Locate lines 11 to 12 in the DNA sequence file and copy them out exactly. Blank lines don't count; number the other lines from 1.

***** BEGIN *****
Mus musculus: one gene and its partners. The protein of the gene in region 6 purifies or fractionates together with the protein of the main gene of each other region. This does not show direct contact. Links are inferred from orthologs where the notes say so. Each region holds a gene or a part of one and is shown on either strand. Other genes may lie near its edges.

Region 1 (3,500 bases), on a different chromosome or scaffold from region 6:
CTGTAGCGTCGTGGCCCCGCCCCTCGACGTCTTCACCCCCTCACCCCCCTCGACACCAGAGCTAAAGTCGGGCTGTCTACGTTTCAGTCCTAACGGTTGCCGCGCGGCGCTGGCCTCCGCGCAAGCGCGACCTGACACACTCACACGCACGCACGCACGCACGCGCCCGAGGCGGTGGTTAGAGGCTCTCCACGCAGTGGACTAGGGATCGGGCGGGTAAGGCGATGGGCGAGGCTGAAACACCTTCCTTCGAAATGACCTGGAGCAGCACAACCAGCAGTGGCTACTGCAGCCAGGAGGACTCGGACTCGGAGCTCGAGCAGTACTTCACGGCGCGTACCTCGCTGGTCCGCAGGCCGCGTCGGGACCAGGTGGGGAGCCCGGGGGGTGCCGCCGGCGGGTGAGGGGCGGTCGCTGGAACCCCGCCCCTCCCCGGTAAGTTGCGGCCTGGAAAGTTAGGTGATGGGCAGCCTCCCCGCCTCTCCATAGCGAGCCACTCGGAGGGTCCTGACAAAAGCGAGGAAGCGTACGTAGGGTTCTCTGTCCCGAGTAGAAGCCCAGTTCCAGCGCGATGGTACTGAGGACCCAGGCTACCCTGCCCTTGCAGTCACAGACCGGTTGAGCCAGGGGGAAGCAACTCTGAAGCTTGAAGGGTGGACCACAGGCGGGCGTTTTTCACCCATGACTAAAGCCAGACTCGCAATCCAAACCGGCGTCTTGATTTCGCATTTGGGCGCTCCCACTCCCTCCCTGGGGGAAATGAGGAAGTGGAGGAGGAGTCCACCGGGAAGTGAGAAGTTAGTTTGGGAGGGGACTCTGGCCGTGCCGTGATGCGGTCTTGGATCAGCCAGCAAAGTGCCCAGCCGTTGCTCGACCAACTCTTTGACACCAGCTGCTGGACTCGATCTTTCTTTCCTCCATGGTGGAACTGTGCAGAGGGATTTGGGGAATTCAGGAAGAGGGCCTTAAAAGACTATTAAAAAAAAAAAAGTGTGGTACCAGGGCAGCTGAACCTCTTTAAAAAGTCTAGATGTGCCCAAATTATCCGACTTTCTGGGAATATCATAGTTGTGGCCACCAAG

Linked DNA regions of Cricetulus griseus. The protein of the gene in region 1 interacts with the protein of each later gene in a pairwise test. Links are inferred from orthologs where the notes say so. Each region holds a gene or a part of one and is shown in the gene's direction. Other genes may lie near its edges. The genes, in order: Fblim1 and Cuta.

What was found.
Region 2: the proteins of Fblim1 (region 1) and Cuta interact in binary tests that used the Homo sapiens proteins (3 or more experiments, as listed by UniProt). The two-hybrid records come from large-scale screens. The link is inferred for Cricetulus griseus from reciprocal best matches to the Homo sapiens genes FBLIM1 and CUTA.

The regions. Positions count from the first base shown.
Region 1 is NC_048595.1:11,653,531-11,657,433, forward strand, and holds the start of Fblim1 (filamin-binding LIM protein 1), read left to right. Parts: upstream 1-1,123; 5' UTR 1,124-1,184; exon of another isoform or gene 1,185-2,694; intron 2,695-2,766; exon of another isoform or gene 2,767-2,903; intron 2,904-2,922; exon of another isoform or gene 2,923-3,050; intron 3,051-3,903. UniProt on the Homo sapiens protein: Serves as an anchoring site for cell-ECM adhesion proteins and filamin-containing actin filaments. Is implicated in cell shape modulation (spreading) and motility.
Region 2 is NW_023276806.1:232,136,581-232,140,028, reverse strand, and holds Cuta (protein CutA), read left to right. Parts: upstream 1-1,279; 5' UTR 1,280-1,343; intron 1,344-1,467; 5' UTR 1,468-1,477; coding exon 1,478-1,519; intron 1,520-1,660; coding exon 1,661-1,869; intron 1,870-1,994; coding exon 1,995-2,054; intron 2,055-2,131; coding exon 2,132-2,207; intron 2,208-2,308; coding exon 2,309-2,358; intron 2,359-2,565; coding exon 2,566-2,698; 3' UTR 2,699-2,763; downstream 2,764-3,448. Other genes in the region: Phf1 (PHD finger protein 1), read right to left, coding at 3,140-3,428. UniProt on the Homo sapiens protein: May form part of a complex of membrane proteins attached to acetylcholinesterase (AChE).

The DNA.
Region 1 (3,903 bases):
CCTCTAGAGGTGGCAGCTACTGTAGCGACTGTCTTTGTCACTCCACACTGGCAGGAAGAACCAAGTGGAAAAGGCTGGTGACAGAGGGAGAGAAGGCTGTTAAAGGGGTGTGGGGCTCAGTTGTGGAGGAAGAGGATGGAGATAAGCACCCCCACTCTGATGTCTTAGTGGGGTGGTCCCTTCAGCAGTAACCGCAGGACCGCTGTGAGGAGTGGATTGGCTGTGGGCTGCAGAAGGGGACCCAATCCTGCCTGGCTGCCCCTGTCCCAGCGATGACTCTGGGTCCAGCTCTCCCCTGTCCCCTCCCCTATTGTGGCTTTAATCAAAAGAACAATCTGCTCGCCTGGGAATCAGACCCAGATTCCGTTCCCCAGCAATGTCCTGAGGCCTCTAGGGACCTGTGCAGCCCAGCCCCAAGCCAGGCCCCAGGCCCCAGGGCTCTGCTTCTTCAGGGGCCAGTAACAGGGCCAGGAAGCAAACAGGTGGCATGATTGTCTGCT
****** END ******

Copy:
Region 1 (3,903 bases):
CCTCTAGAGGTGGCAGCTACTGTAGCGACTGTCTTTGTCACTCCACACTGGCAGGAAGAACCAAGTGGAAAAGGCTGGTGACAGAGGGAGAGAAGGCTGTTAAAGGGGTGTGGGGCTCAGTTGTGGAGGAAGAGGATGGAGATAAGCACCCCCACTCTGATGTCTTAGTGGGGTGGTCCCTTCAGCAGTAACCGCAGGACCGCTGTGAGGAGTGGATTGGCTGTGGGCTGCAGAAGGGGACCCAATCCTGCCTGGCTGCCCCTGTCCCAGCGATGACTCTGGGTCCAGCTCTCCCCTGTCCCCTCCCCTATTGTGGCTTTAATCAAAAGAACAATCTGCTCGCCTGGGAATCAGACCCAGATTCCGTTCCCCAGCAATGTCCTGAGGCCTCTAGGGACCTGTGCAGCCCAGCCCCAAGCCAGGCCCCAGGCCCCAGGGCTCTGCTTCTTCAGGGGCCAGTAACAGGGCCAGGAAGCAAACAGGTGGCATGATTGTCTGCT